By Mark Benvenuto
Morgan dollars have without a doubt enjoyed widespread popularity among collectors for as long as anyone can remember, for a variety of reasons. They are big, silver coins. Many of them exist in high, Mint State grades. They span four decades and two centuries. They invoke some of the grandeur of the bygone days of the Wild West. Yet too often, many of us think that because the series is large and detailed, that it cannot be fully collected. Let’s look at these popular dollars from a somewhat different angle then, and see what an eager collector can put together without emptying out their own wallet.
In any new collecting endeavor, we need to think in terms of just what we want to spend. Something like $100 per coin doesn’t sound too bad – but $75 per coin sounds better. So let’s see just what in the Morgan dollar series might be available at this price.
We have just mentioned that this series is big enough that it is tough to collect completely. But it isn’t just size that’s the problem. If it was always $75 per coin, we could, in theory, simply save up and be patient. Rather, it’s the scarce dates and mintmarks, and the outright rarities nestled in the long string of dates, that make the Morgan dollar series daunting. The solution for bargain collectors like us will be the obvious: skip those. We’ll concentrate on the common dates.
Scrolling down any of the major price lists, the first Morgan we come to that fits in our price range, and does so in some Mint State grade, is the 1878-S. With over 9.7 million of them as the official Mint tally, it’s rather obvious that the West Coast facility was pretty busy pounding out silver dollars that year. But for $75, we should be able to land one today in a grade like MS-62. And before we make a laundry list of other dates and mintmarks that come in at this price, let’s say a couple of words about grades such as MS-62.
It appears that for the past decade or so, the collecting community has had a real love affair with the MS-65 grade. Admittedly, Morgan dollars in that grade are beautiful. But slightly lower grades, such as the MS-62, are hardly those for which “BU” stands for “beat up.” Especially when encapsulated by one of the major grading firms, these pieces in the lower grades of Mint State can be put together into sharp-looking collections. So let’s keep this and other Mint State levels in mind, and see what other Morgans we might find with both this grade and price.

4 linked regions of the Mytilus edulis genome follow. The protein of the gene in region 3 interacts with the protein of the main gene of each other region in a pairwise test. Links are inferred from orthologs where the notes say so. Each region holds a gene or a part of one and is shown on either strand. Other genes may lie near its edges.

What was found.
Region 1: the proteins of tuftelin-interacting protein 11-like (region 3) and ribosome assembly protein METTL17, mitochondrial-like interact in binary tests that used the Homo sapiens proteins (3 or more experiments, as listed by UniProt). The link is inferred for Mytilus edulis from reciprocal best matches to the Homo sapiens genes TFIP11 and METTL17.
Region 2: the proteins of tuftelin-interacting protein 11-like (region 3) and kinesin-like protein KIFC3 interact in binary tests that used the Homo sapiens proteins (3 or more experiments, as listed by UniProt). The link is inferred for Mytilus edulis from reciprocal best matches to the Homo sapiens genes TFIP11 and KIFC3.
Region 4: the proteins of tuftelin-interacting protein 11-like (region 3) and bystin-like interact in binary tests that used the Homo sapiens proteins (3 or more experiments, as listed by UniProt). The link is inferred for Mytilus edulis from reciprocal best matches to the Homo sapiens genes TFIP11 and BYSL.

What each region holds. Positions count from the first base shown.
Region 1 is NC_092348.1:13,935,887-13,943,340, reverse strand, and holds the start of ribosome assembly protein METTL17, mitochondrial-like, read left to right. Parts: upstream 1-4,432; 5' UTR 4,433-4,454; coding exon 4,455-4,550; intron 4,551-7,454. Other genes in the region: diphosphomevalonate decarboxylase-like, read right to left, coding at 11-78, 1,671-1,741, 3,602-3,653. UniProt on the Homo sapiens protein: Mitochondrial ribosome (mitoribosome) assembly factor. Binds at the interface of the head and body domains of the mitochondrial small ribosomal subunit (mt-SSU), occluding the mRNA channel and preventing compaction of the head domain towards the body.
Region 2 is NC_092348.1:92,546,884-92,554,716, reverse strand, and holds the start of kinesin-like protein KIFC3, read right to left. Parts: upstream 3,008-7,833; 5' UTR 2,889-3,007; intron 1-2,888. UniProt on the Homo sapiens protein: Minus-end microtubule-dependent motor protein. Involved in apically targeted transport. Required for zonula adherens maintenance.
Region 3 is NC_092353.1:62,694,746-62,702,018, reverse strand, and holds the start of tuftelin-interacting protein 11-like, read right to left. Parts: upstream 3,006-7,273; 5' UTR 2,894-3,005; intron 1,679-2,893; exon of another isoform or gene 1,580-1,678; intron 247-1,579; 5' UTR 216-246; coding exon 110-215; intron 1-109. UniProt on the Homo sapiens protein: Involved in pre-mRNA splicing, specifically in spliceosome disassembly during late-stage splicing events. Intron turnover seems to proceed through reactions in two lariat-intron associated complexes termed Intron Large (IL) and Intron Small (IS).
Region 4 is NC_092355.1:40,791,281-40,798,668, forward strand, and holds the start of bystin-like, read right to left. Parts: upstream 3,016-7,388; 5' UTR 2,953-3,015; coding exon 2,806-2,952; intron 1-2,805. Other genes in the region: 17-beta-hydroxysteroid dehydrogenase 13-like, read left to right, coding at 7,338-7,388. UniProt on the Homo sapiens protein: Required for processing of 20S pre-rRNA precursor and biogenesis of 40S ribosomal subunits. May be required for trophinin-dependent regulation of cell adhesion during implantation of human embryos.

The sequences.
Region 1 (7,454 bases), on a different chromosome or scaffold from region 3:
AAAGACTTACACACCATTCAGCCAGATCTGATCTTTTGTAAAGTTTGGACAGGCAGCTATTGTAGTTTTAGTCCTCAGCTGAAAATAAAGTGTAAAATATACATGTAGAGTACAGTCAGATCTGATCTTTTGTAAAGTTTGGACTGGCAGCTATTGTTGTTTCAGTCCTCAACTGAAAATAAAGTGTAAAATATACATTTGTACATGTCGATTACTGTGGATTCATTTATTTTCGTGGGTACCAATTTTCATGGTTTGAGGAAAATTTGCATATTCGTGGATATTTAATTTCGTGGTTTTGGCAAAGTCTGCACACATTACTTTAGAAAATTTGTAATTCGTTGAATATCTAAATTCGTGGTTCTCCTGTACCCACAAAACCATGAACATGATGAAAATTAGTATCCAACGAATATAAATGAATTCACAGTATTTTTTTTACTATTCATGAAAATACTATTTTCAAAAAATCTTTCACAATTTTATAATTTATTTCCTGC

Continuing down the price list in Numismatic News, we quickly realize there are a string of “S” marked Morgans each year for which both this price tag and Mint State grade apply, at least up to 1883. In that year, it is the 1883-O that meets our criteria – and that qualifies as the first that might be found for no more cost in an MS-63 grade. But also around that time, the 1882-S can be had at our target price tag in the MS-64 grade. These two small steps up the ladder, as it were, have put us very close to the grade that seems to be so heavily coveted.
From this point up to 1889, there is at least one Morgan per year that passes our test for being inexpensive, with several of those doing so as MS-64 coins. This certainly won’t be a complete collection – none of the “CC” marked coins make the list, for example – but a date run of these big, silver disks, including some with mintmarks, is still impressive.
From 1890 through 1895, we end up in a stretch of time where there were definitely plenty of Morgan dollars issued, but for which the Mint State coins tend to be expensive. The 1890 and the 1890-S are two we can hope to add to our growing set, but many of the others we’ll either need to pass on, or look at in some lower grade. A good example is the 1890-O. With an official Mint total of over 10.7 million, we can be forgiven for thinking the coin is as common as common gets. Yet today, the price is a bit more than what we are shooting for, at least in the Mint State levels. Several times in the past century there have been price spikes for silver in which many older United States coins met their demise in the melting pot. Whatever the reason is, though, today several of the dates and mintmarks in this period are expensive.
If the early 1890s are a tough stretch among the Morgan dollars, well, from 1896 to the end of the series (including the “last hurrah” year in 1921), the good news is that there is always one piece per year that we can afford, and in MS-64 for all years except one. The three options for 1903 all cost more, but the 1903 from the main Mint in Philadelphia can be had as an MS-62 specimen while staying within our range. And as for the three choices available in 1921, which includes the only “D” marked coin in the entire series, two are available as MS-63 examples for no more than what we want to spend, and the 1921 from Philly rings in at a wonderfully low $60 in MS-64.
This little jaunt through the years of the Morgan silver dollars has not found us a single date or mintmark that could be snagged for $75 in the MS-65 grade. Alas, and other such sighs. But we have found that numerous dates are available as MS-64 coins, and all but a few years can be obtained as MS-62 pieces, all of which is very good news. The Morgan dollar series might be a big one, but it appears that those of us bargain collectors can still make big inroads into it without too much of an outlay. Good hunting!
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